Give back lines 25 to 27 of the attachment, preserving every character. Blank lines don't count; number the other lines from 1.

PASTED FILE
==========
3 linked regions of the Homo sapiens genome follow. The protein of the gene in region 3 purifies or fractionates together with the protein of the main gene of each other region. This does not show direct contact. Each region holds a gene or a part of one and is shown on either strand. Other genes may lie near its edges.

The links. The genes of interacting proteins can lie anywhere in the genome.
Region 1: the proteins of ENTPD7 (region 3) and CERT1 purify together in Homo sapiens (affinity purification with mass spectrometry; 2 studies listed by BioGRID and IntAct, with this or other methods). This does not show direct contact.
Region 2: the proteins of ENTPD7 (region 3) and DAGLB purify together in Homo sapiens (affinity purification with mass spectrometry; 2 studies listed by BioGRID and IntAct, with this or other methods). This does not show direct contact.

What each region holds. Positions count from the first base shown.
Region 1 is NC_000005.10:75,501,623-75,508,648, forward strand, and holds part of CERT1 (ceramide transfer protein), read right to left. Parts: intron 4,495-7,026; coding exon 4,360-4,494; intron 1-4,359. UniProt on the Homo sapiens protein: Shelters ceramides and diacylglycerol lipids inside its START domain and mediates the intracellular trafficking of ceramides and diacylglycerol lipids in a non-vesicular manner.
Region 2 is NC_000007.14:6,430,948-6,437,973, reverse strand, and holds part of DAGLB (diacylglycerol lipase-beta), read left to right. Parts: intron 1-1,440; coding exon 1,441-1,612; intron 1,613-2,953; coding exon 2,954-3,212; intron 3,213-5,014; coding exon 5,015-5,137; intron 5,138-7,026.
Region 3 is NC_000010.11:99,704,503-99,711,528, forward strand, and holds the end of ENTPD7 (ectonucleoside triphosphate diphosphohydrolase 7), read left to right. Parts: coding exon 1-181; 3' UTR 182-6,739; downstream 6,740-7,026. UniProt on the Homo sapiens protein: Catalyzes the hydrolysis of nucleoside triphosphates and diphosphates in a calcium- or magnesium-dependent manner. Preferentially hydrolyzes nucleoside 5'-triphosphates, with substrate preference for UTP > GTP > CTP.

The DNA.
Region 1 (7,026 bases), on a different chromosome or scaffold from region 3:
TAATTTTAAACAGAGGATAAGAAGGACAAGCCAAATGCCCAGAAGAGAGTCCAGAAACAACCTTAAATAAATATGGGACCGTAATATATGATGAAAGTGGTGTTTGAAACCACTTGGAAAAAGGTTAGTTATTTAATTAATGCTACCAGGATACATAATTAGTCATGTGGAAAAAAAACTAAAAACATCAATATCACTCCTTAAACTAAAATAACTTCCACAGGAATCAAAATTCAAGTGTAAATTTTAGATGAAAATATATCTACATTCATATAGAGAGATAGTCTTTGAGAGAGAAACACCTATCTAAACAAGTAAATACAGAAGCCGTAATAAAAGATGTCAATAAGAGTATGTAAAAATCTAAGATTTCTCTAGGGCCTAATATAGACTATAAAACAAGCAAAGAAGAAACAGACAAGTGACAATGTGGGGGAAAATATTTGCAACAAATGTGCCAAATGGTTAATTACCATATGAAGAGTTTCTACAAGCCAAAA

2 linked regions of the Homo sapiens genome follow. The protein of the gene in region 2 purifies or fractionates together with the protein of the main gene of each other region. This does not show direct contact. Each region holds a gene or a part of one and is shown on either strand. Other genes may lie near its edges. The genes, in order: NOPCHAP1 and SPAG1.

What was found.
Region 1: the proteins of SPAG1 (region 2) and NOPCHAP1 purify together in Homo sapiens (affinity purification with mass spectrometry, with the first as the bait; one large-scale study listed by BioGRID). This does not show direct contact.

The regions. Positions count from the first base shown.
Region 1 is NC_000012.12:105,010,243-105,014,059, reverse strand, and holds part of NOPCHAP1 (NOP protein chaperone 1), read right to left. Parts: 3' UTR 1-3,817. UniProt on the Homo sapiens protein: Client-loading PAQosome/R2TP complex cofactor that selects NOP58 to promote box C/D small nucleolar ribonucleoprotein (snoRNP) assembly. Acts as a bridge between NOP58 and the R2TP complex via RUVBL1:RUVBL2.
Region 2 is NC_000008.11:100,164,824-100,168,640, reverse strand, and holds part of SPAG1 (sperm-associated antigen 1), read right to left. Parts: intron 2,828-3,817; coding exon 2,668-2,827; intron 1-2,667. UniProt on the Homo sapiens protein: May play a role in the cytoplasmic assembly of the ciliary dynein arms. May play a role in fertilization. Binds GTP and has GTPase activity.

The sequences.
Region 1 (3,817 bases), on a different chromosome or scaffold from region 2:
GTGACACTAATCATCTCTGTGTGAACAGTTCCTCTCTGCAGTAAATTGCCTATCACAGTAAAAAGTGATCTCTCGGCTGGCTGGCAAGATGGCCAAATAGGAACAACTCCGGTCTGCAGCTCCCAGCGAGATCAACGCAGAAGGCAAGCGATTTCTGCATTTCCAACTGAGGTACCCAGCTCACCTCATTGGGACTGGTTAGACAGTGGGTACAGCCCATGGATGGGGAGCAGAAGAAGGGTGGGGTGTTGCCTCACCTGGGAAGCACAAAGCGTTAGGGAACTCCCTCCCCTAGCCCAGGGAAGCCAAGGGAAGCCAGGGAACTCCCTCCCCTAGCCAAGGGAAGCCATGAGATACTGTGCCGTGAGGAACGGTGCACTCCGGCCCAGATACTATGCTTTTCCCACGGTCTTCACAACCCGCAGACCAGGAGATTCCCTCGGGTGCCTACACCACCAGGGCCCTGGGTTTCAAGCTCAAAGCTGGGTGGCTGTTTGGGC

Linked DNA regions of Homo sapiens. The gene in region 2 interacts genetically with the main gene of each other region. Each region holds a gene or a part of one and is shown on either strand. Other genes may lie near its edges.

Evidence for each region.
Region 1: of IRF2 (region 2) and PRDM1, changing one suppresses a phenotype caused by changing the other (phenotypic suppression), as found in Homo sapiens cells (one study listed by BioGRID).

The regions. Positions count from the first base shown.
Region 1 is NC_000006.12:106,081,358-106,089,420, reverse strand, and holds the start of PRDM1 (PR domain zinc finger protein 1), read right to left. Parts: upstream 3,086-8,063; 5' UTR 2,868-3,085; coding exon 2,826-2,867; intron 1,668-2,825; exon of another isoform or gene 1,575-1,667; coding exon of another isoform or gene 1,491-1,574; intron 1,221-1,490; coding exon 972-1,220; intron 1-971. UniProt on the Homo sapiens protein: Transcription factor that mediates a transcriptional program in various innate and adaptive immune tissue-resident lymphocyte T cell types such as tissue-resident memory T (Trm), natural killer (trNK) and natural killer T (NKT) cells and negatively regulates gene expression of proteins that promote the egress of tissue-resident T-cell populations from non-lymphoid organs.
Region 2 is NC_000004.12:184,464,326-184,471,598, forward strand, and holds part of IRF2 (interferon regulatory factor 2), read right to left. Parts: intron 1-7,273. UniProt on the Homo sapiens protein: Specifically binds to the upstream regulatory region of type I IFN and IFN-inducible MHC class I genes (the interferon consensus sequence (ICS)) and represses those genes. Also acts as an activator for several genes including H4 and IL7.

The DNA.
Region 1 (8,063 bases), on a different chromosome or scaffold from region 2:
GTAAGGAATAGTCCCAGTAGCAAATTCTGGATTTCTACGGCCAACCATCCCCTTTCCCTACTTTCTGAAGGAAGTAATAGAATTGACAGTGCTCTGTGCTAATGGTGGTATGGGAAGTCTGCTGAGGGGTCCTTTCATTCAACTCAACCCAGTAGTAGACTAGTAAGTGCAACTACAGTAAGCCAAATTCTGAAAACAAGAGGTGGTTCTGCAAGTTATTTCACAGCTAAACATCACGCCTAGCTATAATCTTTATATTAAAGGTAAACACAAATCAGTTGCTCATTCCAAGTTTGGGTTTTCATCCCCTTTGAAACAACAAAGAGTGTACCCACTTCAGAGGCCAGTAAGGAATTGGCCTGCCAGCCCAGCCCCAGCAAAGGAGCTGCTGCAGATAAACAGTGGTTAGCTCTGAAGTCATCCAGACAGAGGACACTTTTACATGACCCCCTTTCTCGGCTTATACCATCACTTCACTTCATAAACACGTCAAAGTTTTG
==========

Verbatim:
Region 1 is NC_000006.12:106,081,358-106,089,420, reverse strand, and holds the start of PRDM1 (PR domain zinc finger protein 1), read right to left. Parts: upstream 3,086-8,063; 5' UTR 2,868-3,085; coding exon 2,826-2,867; intron 1,668-2,825; exon of another isoform or gene 1,575-1,667; coding exon of another isoform or gene 1,491-1,574; intron 1,221-1,490; coding exon 972-1,220; intron 1-971. UniProt on the Homo sapiens protein: Transcription factor that mediates a transcriptional program in various innate and adaptive immune tissue-resident lymphocyte T cell types such as tissue-resident memory T (Trm), natural killer (trNK) and natural killer T (NKT) cells and negatively regulates gene expression of proteins that promote the egress of tissue-resident T-cell populations from non-lymphoid organs.
Region 2 is NC_000004.12:184,464,326-184,471,598, forward strand, and holds part of IRF2 (interferon regulatory factor 2), read right to left. Parts: intron 1-7,273. UniProt on the Homo sapiens protein: Specifically binds to the upstream regulatory region of type I IFN and IFN-inducible MHC class I genes (the interferon consensus sequence (ICS)) and represses those genes. Also acts as an activator for several genes including H4 and IL7.

The DNA.